Guor Maker has led a remarkable life. He survived slavery and a brutal civil war in Sudan that claimed 28 members of his family, fled to a better life in America, graduated from college, and competed in two Olympics as a marathon runner. He even served as flag-bearer for South Sudan's first-ever Olympic team in the Rio Games. Today, he wears the flag of his new country and serves it in an even more important role, as an airman in the United States Air Force. In an era where old debates over immigration are resurfacing, Maker's only-in-America story is a reminder of how important immigrants are to this nation--and how much they sacrifice to serve and defend their new home.

Few Americans realize that 65,000 immigrants serve in the US military today. That number includes some 18,700 troops who hold green cards (in other words, legal permanent residents who are not yet naturalized citizens). According to the Pentagon, about 5,000 such residents enlist each year.

Since late 2001 when President George W. Bush implemented a new naturalization process for immigrant servicemembers, more than 109,300 US troops have been naturalized, according to the most up-to-date statistics from the US Citizenship and Immigration Services (USCIS). More than 11,000 of those military personnel became citizens during naturalization ceremonies in war zones such as Afghanistan and Iraq; in hot spots such as Jordan and Libya; in front-line posts such as Bahrain, Guantanamo Bay, Djibouti, Kenya, Korea, Kuwait, Qatar, Turkey, and the United Arab Emirates.

Immigrant military personnel are eligible for naturalization if they have "served honorably in the US Armed Forces for at least one year, obtained lawful permanent resident status and filed an application while still in the service or within six months of separation," USCIS explains.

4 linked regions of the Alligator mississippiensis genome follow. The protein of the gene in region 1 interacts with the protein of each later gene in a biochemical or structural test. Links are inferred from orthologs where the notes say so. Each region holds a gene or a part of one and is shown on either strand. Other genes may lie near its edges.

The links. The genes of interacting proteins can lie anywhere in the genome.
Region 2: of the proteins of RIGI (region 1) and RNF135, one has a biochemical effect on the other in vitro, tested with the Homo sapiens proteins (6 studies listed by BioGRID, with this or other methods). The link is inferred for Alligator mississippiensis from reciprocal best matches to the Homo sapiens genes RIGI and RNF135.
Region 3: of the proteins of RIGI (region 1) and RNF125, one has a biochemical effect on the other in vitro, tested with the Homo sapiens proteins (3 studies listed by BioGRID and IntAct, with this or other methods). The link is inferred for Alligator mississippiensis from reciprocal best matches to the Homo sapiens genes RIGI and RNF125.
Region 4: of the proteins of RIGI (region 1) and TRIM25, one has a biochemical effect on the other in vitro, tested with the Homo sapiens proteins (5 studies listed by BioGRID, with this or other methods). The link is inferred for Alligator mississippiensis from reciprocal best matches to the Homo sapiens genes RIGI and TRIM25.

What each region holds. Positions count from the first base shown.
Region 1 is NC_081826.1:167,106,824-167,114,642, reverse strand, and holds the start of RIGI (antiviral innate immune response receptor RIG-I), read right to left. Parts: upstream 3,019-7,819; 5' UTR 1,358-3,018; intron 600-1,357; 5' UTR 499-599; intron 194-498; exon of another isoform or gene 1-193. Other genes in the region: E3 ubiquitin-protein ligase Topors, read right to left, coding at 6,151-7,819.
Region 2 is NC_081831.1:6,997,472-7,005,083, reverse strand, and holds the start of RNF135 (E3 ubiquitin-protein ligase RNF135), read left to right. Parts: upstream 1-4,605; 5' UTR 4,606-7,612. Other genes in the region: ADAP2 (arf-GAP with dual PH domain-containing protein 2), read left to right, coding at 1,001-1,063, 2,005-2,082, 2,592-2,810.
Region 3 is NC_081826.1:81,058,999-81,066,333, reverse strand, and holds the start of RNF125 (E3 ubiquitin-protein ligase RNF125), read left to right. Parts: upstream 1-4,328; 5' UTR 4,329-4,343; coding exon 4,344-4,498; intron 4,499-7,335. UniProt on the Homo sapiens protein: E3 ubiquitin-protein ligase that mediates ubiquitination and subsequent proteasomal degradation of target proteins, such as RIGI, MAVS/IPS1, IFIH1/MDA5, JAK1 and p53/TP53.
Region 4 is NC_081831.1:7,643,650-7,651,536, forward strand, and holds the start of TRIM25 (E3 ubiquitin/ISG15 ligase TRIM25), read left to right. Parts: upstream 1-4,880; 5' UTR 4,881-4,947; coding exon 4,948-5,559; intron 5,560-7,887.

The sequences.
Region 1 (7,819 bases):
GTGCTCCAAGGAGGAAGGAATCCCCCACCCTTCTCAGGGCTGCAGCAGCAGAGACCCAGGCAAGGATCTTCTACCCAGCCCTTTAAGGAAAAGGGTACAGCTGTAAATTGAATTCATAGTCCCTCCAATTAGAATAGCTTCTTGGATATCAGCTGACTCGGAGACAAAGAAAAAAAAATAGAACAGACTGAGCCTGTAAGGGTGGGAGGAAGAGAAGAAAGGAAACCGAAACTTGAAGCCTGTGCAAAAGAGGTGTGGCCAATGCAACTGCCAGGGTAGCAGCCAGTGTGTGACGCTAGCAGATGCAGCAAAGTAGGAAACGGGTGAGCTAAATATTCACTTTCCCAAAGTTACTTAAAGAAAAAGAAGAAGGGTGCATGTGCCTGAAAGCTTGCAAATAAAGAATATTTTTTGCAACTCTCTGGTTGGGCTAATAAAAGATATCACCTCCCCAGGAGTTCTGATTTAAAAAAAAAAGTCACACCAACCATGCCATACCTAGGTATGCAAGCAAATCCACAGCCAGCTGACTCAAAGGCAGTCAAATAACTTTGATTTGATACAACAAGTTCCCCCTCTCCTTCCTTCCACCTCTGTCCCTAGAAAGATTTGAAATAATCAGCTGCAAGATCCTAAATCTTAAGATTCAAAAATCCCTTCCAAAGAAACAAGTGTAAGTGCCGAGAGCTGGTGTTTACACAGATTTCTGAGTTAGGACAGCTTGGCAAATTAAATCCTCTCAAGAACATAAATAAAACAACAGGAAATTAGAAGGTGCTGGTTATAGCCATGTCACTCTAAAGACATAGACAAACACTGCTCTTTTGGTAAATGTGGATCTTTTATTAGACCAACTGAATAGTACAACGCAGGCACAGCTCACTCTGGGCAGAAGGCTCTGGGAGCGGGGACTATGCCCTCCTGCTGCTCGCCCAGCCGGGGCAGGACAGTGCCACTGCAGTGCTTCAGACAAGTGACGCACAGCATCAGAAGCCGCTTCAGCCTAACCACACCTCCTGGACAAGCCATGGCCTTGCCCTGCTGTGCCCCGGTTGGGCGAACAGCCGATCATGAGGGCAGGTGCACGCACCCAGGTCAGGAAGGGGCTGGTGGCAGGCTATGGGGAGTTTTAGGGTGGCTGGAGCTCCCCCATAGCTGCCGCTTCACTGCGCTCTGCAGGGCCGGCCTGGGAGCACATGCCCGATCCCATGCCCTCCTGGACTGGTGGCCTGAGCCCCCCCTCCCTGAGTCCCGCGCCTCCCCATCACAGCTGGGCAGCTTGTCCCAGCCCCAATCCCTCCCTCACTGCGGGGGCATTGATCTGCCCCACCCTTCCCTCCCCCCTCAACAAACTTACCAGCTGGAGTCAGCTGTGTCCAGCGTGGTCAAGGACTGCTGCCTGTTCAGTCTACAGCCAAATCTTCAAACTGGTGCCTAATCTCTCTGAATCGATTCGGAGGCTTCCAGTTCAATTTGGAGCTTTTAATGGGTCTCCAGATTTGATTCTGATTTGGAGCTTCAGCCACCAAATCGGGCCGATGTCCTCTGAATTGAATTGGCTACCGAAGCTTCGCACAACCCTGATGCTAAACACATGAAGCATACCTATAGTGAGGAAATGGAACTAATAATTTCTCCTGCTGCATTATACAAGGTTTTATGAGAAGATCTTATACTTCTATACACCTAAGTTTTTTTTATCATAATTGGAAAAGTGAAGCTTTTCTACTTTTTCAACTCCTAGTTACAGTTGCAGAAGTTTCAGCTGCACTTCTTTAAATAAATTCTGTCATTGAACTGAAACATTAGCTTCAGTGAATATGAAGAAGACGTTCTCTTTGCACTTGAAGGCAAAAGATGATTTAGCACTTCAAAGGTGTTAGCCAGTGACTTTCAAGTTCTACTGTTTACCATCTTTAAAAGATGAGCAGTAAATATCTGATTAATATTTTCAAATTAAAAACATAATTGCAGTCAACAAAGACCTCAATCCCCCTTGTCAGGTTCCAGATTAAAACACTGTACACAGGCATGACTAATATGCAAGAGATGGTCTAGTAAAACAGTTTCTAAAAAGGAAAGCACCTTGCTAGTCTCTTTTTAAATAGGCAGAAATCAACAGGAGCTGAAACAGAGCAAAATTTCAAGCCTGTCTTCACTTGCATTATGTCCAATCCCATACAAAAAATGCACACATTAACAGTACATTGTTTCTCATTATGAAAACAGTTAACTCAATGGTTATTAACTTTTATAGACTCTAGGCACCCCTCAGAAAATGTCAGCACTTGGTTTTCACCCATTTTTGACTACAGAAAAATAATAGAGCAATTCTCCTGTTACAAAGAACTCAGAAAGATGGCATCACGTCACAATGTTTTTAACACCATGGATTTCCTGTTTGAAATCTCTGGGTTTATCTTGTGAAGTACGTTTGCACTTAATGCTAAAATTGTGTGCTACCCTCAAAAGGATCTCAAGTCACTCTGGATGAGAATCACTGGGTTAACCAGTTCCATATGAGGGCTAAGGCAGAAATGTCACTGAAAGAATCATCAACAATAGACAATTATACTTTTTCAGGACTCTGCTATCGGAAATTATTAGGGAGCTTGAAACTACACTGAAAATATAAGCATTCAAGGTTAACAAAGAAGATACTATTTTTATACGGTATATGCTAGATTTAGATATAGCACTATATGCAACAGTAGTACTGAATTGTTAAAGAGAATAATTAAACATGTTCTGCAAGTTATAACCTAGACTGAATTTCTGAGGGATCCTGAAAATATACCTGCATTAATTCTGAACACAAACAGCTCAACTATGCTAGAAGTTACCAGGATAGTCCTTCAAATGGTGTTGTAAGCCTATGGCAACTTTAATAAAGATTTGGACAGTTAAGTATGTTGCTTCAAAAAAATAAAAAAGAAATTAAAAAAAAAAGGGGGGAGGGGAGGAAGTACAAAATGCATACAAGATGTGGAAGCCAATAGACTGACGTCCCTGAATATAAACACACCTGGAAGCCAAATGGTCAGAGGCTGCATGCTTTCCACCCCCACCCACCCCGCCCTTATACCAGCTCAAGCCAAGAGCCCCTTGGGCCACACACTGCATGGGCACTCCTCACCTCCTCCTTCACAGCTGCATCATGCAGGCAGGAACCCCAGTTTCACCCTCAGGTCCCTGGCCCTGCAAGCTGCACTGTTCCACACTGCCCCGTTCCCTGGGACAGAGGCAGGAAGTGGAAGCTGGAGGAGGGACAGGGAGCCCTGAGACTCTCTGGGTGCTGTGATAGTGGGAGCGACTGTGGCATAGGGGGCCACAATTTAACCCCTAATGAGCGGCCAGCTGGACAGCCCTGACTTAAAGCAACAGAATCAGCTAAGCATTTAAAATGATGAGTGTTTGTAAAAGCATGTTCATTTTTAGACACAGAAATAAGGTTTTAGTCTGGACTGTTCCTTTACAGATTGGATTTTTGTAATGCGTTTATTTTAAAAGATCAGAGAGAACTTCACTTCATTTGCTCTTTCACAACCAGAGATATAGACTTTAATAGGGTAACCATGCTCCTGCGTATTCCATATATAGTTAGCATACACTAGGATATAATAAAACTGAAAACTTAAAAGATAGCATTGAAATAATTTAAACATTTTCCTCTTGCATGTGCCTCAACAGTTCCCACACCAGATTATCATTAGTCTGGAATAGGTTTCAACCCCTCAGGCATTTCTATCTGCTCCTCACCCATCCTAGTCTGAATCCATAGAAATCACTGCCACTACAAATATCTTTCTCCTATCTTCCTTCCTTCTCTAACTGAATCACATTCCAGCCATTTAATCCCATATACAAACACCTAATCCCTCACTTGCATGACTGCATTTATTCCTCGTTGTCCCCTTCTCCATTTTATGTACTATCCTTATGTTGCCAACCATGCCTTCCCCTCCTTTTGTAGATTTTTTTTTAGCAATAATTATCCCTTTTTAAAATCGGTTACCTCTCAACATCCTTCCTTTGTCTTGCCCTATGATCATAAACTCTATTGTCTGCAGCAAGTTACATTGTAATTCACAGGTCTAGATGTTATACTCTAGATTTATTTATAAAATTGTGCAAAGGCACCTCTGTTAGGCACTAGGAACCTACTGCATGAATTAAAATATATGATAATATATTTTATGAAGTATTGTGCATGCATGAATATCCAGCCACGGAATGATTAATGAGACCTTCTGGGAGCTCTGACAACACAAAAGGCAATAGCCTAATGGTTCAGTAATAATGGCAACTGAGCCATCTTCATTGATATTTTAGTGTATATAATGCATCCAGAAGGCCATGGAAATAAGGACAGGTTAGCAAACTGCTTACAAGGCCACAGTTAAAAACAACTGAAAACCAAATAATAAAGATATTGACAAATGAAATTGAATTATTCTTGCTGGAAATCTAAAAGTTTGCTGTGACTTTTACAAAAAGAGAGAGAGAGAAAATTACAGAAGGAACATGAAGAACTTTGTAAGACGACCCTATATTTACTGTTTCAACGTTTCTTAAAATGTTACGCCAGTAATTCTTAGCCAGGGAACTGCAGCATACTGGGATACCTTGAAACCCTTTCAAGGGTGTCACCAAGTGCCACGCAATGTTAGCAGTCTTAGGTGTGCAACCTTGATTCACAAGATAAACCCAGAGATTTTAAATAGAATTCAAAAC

Military service as a pathway to citizenship is not a new phenomenon. If anything, America's military was more immigrant-dependent in the past than it is today.

Posted by orrinj at 4:09 AM


Trump Opts Out Of Passover Seder For Second Year  (Nicole Goodkind, 4/02/18, Newsweek

President Donald Trump opted out of participating in a White House Seder to celebrate the Jewish holiday of Passover for the second year in a row.

The president broke with tradition set by his predecessor, Barack Obama, who hosted a Seder in the White House for all eight years of his presidency.

It's a holiday that celebrates immigration....

Posted by orrinj at 4:06 AM


'A Bit of Divine Justice': Trump Vowed to Change Libel Law. But Not Like This. (ADAM LIPTAK APRIL 2, 2018, NY Times)

When Donald J. Trump was running for president, he promised to "open up our libel laws." No one quite knew what he meant.

Last month, Mr. Trump started to make good on his campaign pledge. But he did so inadvertently -- as a libel defendant on the losing side of a decision that will help victims of sexual misconduct sue when they are called liars.

"The irony is glaring," said Roy Gutterman, who teaches communications law and journalism at Syracuse University.

We're in for a lot of new legal precedents as he circles the drain.